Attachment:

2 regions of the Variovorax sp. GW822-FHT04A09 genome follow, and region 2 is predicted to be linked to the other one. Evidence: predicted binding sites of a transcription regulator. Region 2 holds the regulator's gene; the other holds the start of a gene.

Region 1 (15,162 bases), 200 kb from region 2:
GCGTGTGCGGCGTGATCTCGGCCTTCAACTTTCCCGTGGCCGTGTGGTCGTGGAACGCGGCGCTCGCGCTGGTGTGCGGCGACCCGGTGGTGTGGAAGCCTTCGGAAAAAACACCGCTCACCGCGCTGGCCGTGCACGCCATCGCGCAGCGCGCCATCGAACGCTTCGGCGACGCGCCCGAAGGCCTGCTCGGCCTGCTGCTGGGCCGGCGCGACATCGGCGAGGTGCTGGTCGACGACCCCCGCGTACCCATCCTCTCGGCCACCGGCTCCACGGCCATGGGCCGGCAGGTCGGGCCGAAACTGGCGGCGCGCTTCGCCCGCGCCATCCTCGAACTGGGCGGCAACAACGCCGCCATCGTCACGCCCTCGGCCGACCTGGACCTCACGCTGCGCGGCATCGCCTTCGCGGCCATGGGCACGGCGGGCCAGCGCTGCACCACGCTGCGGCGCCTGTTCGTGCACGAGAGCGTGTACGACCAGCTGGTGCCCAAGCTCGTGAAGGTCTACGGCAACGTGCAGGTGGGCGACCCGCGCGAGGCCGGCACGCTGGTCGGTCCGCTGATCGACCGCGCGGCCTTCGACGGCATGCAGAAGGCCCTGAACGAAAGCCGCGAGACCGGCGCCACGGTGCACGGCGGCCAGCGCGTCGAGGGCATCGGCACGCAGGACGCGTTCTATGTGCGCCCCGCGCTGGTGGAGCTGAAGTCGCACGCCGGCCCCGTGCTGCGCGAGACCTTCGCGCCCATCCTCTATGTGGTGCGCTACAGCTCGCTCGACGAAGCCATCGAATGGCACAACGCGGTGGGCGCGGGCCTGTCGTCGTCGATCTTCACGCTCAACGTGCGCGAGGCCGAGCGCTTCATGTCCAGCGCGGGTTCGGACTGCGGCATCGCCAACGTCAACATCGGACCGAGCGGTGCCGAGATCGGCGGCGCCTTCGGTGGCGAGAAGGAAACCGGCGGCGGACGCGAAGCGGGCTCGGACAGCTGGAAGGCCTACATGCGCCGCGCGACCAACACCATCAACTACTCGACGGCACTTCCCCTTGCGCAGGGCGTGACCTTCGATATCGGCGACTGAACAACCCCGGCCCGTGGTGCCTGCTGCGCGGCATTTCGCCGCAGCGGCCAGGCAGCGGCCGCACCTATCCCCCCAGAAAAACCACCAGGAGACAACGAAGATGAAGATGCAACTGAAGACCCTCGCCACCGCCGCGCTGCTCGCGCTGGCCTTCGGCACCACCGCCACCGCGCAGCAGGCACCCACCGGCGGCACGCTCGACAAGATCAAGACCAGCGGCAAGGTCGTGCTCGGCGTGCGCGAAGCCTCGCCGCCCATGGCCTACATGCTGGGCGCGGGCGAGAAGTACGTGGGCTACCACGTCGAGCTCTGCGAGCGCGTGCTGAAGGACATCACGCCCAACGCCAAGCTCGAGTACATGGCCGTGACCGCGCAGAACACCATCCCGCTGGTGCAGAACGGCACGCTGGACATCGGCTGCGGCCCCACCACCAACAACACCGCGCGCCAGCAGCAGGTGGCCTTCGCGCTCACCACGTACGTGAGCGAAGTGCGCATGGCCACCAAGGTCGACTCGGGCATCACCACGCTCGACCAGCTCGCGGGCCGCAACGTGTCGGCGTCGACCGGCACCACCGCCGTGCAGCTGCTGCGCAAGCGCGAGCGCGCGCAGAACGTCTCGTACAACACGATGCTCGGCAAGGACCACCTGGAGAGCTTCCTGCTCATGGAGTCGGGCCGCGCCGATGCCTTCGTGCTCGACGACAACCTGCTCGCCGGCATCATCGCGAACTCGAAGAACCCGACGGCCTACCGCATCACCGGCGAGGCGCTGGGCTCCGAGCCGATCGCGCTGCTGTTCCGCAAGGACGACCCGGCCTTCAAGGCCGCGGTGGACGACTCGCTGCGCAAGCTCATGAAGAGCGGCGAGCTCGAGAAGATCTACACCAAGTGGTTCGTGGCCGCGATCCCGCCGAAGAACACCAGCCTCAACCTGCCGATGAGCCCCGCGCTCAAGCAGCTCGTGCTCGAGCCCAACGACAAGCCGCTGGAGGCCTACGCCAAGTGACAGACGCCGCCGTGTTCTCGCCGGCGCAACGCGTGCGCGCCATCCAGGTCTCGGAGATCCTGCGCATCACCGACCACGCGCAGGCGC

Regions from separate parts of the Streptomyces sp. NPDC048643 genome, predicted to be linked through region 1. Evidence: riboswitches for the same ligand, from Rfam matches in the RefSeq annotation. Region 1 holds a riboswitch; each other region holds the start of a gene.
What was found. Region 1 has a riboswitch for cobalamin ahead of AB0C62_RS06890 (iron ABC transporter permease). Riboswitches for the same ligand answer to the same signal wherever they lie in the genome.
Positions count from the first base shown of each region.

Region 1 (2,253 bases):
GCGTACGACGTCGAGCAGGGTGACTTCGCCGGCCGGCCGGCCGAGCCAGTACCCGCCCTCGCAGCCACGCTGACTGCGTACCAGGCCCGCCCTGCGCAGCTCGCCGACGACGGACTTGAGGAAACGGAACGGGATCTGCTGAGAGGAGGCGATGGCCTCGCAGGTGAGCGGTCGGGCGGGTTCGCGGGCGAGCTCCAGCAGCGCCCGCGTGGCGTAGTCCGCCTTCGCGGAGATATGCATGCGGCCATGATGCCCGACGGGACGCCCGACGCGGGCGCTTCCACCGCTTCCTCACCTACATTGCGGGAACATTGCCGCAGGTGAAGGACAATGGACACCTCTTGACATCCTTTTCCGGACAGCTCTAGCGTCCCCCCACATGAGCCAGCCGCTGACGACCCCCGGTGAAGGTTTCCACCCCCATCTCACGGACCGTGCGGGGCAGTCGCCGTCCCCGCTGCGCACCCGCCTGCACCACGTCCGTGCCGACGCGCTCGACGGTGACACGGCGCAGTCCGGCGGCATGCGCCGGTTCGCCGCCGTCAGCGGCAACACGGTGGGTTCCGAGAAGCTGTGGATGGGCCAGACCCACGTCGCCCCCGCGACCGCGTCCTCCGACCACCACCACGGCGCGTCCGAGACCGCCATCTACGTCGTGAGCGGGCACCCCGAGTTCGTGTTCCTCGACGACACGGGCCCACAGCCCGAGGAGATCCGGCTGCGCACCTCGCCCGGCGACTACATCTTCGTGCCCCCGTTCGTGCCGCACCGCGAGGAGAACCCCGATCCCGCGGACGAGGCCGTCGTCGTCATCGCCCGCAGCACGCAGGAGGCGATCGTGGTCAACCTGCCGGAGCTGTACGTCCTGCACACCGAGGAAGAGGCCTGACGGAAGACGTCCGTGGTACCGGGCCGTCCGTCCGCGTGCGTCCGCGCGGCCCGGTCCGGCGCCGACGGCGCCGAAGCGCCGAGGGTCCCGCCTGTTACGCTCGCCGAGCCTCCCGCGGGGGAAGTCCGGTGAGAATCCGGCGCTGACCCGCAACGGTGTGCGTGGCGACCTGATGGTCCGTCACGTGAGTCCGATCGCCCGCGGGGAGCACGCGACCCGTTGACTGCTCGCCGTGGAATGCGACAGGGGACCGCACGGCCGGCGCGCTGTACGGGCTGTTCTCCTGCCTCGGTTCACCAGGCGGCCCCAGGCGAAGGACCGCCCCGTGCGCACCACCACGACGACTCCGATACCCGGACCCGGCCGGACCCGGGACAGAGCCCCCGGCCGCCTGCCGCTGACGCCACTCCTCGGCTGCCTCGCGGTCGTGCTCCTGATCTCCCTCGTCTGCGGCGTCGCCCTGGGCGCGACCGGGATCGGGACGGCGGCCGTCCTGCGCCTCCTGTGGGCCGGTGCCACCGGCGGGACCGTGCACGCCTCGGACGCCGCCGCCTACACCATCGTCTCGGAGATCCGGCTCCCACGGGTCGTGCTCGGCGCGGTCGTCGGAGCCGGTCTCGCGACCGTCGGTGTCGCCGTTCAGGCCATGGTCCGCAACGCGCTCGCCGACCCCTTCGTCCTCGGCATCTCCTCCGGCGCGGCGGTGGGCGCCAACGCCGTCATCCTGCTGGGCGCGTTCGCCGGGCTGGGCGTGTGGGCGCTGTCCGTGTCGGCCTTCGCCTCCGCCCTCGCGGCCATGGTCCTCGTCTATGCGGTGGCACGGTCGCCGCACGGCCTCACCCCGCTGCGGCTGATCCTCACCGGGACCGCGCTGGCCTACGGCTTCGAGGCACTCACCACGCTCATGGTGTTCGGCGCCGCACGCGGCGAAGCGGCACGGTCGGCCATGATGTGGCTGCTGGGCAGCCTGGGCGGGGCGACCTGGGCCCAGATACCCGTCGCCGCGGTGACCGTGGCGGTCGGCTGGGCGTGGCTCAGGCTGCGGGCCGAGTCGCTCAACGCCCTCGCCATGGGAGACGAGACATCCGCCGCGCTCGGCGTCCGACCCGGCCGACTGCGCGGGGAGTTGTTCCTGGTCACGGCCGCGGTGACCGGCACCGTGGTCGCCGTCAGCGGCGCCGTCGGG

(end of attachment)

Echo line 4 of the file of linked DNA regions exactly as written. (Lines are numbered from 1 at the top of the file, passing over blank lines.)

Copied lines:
Regions from separate parts of the Streptomyces sp. NPDC048643 genome, predicted to be linked through region 1. Evidence: riboswitches for the same ligand, from Rfam matches in the RefSeq annotation. Region 1 holds a riboswitch; each other region holds the start of a gene.